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Simon Hacker, responsible for getting food to millions in Syria, shares his diary with The Globe’s Patrick Martin

Simon Hacker, the Canadian in Syria who runs the World Food Programme.

A selection from the diary of Canadian aid worker Simon Hacker, responsible for getting food to millions in Syria.

As the war in Syria nears the end of its third year, more than 125,000 people have been killed and some 6.5 million have had to flee their homes. About 2.1 million of them have sought refuge abroad; the rest remain in Syria, many of them unable to access normal supplies of food.

The United Nations World Food Programme (WFP) has identified four million Syrians at risk, unable to get the most basic foods because of the war that swirls all around them.

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The Syrian conflict has riven the nation and put the entire region on edge. Canadian Simon Hacker, a humanitarian logistician, working for United Nations World Food Programme shares his unique perspective on the country and how the UN is working to help as part of a continuing series.

Today, Mr. Hacker answers three questions from The Globe and Mail's Patrick Martin covering where he gets food for these hungry millions and some of the difficulties he runs into while trying to distribute it.

Patrick Martin: Simon, where do you get the food you distribute?

Simon Hacker: Canada is the fourth largest financial donor to the Syria operation, and this makes me very proud. With that contribution and those of others, we normally purchase food on international markets – for example, rice from India, canned beans from Jordan and sugar from Europe.

In some cases we buy food inside Syria, if it's available – however, in order to ensure that we do not distort local food prices, this is reserved for emergency circumstances only.

Once purchased abroad, the food is loaded on vessels and sent to Lebanese or Syrian ports, after which it is forwarded by truck to one of our four packaging facilities. There, it is transformed into monthly family rations. On any given day we have hundreds of trucks on the road and dozens of vessels on the high seas, making this one of the WFP's largest operations in the world.

Although this operation is both large and incredibly complex, we have managed to keep our operating costs very low. Through the WFP's buying power, our extensive logistics networks and expertise, it costs only $22 per month to feed someone in Syria – that's about the cost of a large pizza at your local pizzeria.

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PM: Are you finding it more difficult to get food to some areas these days?

SH: With fighting raging throughout much of Syria, navigating around the conflict is a daily struggle; definitely one of our biggest challenges.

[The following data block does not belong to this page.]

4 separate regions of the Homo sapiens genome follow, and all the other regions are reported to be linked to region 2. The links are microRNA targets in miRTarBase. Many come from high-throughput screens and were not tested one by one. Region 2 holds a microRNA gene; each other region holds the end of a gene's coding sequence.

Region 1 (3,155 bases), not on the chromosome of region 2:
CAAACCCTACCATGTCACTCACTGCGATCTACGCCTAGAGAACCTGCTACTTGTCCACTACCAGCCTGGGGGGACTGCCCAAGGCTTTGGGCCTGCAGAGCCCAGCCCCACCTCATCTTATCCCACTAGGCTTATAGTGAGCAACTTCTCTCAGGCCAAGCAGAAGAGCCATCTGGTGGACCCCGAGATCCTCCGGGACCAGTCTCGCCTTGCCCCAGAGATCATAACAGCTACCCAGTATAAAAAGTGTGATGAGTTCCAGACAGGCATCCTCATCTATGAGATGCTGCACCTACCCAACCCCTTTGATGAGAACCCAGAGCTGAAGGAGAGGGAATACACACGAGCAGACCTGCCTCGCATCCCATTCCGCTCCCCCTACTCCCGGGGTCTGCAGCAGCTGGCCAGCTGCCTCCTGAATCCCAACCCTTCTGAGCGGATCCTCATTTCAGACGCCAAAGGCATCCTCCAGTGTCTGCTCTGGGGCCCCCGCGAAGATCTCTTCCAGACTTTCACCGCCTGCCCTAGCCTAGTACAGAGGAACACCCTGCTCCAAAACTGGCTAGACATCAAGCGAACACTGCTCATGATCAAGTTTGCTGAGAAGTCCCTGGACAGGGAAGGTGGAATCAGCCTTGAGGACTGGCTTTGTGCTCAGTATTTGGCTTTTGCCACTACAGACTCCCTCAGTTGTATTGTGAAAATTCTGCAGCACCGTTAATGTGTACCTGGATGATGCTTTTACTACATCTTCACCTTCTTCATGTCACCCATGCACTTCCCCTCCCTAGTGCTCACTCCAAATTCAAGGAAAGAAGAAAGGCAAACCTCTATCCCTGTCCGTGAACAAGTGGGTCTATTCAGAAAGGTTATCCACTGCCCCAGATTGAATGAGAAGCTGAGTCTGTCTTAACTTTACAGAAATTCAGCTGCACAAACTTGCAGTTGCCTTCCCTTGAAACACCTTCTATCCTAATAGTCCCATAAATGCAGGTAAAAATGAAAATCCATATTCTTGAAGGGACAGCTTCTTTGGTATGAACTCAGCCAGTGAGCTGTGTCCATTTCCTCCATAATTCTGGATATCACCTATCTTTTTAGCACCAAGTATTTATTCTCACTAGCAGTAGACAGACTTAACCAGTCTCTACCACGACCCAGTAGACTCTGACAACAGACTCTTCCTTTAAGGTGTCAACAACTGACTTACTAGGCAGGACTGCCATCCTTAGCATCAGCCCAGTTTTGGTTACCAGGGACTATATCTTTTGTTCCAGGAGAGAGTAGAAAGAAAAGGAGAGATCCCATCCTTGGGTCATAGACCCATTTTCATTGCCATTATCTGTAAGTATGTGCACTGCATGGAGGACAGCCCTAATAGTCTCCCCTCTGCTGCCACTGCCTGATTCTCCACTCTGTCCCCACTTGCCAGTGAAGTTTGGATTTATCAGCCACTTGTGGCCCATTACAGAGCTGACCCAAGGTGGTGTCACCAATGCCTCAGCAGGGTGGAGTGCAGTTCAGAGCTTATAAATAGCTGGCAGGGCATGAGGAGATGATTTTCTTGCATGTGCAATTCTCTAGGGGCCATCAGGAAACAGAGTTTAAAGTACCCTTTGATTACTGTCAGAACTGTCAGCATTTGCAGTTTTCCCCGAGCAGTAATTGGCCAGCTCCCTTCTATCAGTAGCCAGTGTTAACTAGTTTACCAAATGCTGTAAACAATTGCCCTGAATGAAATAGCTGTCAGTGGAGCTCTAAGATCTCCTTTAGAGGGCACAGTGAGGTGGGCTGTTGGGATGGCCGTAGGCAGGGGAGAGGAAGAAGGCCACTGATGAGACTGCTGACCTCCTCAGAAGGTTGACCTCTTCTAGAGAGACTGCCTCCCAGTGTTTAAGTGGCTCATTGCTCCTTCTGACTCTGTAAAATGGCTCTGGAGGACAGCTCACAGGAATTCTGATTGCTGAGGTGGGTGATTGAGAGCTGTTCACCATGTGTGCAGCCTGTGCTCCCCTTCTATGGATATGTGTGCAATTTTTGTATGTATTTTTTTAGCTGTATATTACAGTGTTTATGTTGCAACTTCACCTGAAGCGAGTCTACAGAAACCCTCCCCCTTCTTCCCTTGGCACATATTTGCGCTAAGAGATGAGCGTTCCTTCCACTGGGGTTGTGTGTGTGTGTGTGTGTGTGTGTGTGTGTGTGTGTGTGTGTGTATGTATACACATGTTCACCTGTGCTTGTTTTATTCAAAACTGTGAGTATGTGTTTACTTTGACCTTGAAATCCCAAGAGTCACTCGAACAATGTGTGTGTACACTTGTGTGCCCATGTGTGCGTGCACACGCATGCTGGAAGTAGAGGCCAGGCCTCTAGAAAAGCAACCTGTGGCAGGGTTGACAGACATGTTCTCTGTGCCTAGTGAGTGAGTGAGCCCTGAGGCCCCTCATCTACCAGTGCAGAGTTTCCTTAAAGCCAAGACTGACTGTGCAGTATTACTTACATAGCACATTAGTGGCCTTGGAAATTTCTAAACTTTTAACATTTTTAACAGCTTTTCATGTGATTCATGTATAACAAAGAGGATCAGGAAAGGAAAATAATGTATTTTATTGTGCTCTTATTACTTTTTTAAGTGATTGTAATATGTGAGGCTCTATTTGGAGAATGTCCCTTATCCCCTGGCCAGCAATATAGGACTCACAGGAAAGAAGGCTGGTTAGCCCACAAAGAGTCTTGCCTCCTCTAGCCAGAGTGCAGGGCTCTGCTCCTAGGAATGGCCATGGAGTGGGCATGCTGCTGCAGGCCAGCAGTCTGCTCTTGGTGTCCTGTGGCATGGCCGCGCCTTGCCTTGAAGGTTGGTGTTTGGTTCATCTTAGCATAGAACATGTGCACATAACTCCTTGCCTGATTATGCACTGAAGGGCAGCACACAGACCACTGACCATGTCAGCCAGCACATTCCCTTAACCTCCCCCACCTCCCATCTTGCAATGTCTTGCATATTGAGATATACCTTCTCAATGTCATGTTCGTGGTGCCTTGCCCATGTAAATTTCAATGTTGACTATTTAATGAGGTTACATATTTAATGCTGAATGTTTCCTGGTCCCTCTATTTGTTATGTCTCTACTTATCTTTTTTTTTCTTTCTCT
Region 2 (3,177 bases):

A destination that was accessible today can completely elude us tomorrow, only to re-open when the fighting subsides. This could be within 24 hours or it could take months – no one knows. With this kind of unpredictability it's all about windows of opportunity and flexibility. These are probably the two characteristics that have allowed WFP to succeed amidst the chaos. However, despite our "all-hands-on-deck" approach, access to some of the most vulnerable people is simply out of our control.

One of the most heartbreaking situations is knowing of people in dire need, having food available in the warehouse, and the only thing standing in the way is an armed soldier who has received orders that "nothing gets in" and "no one gets out."

Unfortunately this scenario is all too real, even in Damascus. Recently, in an area of the capital, the situation got so bad that a fatwa (an Islamic religious directive) was issued allowing the trapped population to eat cats – a practice normally forbidden under Islamic law, and one that highlights the desperation of the people. All this was taking place even though one of our main warehouses was located just on the other side of town – less than 10 kilometres away – full of food.

PM: What stories do your people tell you about their experiences?

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SH: When I first arrived in Syria I used to be able to tell how bad the fighting was by the number of families camped out in the park during my morning run. On some days the largest park in the capital seemed full, on others less so, but it was rarely empty.

It's especially difficult on cold winter mornings. I can't imagine what it's like having to flee in the middle of the night with nothing but the shirt on your back. (Add to this that in the past two years the Middle East has received 20 years' worth of winter snow!) As the security situation has deteriorated, however, I have to confine my run to the treadmill in the hotel and have to rely on daily updates from my Syrian colleagues. Most live in rural Damascus – an area heavily contested and often the scene of intense conflict.

The fact is that every Syrian is a victim of this conflict. Many have lost loved ones, millions have been forced from their homes, and everyone lives with the constant sounds of shelling and gun fire.

Perhaps the most troubling accounts are those of children who are unable to go school, either because the schools have been destroyed or because their families have been displaced multiple times.

Losing a generation of learning could be catastrophic for sustaining peace and rebuilding the country. It is for this reason that the WFP will soon begin providing food for children who attend school. While it's only a drop in the ocean, any kid we can keep in school will have far reaching effects, perhaps for generations to come.

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